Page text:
One name made this years Capitol Hill Block Party more epic than ever: Sonic Youth. The New York indie rock veterans are arguably the largest band to grace the festival's bill, ever, and proved to be worth way over the $20 ticket prices. The booze-filled fest was hosted under a rare scorching Seattle sun, making it a tiring but celebratory event. Regardless of the boiling heat, flannel, beard, and skinny jeans ensued, as well as local celebrity sightings of the Fleet Fox and Long Winter kind. And suprisingly, the street-cart food was amazing: phad thai and red curry, fresh tacos with limes, and famous Seattle hot dogs, cream cheese and all. But the thing I enjoyed most was the crowds, or the lack thereof. Last year, the crowds were unbearable, presumably sparked by the sudden frat boy obsession with Girl Talk, the teeny bopper Juno lovin' Kimya Dawson fans, and the blogger favorite, 15-minute of famers Vampire Weekend.

This year was a different story. There was a perfect amalgamation of indie rock legends (Sonic Youth, Built to Spill), up-and-comers (The Pains of Being Pure at Heart, Japandroids), buzzworthy locals (the Gossip, the Moondoggies), and the outright insane (Truckasaurus, Wild Orchid Children).

So, among the 100+ acts to grace three-stages over two days, who stood out?

1) The Wild Orchid Children: This band is the funnest band I've seen in ages. The Kid Rock-esque singer, sporting long hair, a white trash persona, and a Run DMC tanktop, was just the tip of the psychadelic iceberg. The Seattle band summoned the ghosts of At the Drive-In, the sporacticness of the Mars Volta, and the angsty energy of Rage Against the Machine all the while taking you on an acid trip you don't want to come down from. With more drums and tamborines than you could shake a stick at, the band put beauty in the details, along with synth medellings and enough guitar effects to make Tom Morrello jealous. In some ways I want this band to blow up. In other ways I want to keep them one of Seattle's best kept secrets, watching them play at hole-in-the-wall DIY venues.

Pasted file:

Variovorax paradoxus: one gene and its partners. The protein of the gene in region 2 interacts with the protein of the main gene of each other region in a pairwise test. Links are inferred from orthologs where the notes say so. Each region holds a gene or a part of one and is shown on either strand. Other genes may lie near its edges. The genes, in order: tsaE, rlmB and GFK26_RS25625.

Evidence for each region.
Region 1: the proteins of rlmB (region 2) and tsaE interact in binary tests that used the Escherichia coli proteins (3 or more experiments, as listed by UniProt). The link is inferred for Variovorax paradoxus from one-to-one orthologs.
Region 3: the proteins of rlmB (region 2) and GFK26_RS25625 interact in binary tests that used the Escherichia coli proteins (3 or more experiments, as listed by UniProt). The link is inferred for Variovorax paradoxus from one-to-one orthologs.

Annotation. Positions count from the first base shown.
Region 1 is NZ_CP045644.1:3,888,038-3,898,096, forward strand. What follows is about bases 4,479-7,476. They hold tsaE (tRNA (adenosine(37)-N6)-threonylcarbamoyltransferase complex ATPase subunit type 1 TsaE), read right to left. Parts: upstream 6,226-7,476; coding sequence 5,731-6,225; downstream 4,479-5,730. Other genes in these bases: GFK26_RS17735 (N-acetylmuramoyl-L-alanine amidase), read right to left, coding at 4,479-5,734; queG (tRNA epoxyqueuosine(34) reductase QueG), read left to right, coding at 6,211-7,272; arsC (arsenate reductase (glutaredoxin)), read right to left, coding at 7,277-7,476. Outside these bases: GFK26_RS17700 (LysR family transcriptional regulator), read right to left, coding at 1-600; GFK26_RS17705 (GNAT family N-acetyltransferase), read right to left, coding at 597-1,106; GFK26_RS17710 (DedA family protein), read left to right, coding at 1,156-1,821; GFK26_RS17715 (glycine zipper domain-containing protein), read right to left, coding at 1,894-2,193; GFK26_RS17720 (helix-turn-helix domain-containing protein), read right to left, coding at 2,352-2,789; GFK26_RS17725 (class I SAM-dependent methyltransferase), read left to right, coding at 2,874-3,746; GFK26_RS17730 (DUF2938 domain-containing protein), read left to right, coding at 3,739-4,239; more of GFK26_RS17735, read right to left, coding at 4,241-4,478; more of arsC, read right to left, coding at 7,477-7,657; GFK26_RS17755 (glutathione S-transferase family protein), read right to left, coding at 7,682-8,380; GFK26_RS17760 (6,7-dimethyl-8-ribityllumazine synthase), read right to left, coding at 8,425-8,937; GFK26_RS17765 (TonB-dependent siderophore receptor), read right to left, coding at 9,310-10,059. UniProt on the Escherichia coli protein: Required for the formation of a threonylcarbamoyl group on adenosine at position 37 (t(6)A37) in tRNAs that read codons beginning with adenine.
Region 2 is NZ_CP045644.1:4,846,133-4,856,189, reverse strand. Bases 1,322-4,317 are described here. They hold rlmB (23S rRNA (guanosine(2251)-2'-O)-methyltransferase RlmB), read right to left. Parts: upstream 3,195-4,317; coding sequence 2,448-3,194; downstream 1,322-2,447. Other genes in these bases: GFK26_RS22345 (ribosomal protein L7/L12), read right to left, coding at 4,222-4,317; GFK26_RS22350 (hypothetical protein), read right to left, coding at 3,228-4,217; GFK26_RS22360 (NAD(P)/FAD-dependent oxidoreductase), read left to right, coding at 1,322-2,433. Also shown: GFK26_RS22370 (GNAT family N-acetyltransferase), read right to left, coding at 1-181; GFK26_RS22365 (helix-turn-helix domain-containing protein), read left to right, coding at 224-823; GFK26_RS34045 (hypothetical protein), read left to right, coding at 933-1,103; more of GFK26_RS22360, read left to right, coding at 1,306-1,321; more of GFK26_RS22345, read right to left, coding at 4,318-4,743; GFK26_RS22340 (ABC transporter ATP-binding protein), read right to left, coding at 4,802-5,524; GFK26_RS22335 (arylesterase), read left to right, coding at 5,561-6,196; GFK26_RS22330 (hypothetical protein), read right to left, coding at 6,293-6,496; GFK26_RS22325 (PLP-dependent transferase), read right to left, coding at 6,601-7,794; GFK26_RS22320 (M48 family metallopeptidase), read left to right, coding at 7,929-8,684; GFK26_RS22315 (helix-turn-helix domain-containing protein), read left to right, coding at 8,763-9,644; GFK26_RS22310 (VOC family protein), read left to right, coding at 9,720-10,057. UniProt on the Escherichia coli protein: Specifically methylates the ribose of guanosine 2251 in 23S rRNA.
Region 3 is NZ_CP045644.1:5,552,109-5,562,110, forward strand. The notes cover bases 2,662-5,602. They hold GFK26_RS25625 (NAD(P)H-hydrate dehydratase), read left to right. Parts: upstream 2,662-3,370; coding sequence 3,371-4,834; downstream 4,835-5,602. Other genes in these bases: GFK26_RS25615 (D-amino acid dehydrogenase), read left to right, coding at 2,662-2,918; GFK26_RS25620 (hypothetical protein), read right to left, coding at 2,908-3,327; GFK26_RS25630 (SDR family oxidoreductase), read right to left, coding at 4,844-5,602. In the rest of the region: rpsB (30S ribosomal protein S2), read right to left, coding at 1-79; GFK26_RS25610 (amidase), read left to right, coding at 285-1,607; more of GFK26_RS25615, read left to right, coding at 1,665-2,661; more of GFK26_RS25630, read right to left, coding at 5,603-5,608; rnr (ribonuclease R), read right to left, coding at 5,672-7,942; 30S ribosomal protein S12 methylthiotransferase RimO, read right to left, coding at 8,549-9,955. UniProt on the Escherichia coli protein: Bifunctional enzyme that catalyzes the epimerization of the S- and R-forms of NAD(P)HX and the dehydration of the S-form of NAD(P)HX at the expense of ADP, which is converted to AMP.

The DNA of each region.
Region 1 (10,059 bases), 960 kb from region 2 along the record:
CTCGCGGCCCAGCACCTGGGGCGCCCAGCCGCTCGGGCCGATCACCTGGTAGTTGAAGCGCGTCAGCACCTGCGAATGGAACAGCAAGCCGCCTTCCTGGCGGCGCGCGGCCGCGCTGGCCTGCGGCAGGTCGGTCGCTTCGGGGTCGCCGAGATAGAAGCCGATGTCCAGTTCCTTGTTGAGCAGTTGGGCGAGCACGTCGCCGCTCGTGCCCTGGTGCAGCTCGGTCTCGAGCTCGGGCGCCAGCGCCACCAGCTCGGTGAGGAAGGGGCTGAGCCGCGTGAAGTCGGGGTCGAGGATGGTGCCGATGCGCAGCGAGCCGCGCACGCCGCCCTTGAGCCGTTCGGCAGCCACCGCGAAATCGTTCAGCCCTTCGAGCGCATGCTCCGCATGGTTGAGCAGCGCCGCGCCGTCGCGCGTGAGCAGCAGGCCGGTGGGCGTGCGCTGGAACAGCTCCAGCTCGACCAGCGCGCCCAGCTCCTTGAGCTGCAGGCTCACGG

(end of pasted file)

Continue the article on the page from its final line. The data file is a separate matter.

2) The Thermals: The Thermals have never been a stand-out band...and that's what's always made them standout. Their simplicity in song craftsmanship is admirable, and their pop sensibility in undeniable. Their covers of Nirvana's "Sappy" and Green Day's "Basket Case" were charming, yet somehow unironic, fitting perfectly within a set of the band's best songs that spanned their entire career, including the No Culture Icons EP as well as their newest efforts Now We Can See .

3) Maldive: I literally stumbled into this set. I had never heard of the band, nor intended on seeing them, but I was at the right place at the right time, I guess. Plus there was a huge fan near the bar and I was drenched in sweat. The band filled the stage, with members of acoustic, electric, and slide guitars, banjo, drums, and anything else alt-country you can think of. They were all sorts of Whiskeytown, with a twist: they were a jam band too; ballads with extended endings. Cliche' country themes of booze, girls, and heartbreak never sounded so good.

4) Built to Spill: This one's an obvious choice. Built to Spill is known for their live shows. Doug Martsch and the rest of the Crazy Horse obsessed rockers really know how to jam, with a setlist spanning their career, from "Kicked It In the Sun" to "Going Against Your Mind", extending some songs way past their album running times. With a hint of evening drizzle in the air, just standing there amongst hundreds of others was a visceral experience. Or maybe that was just from the second-hand smoke.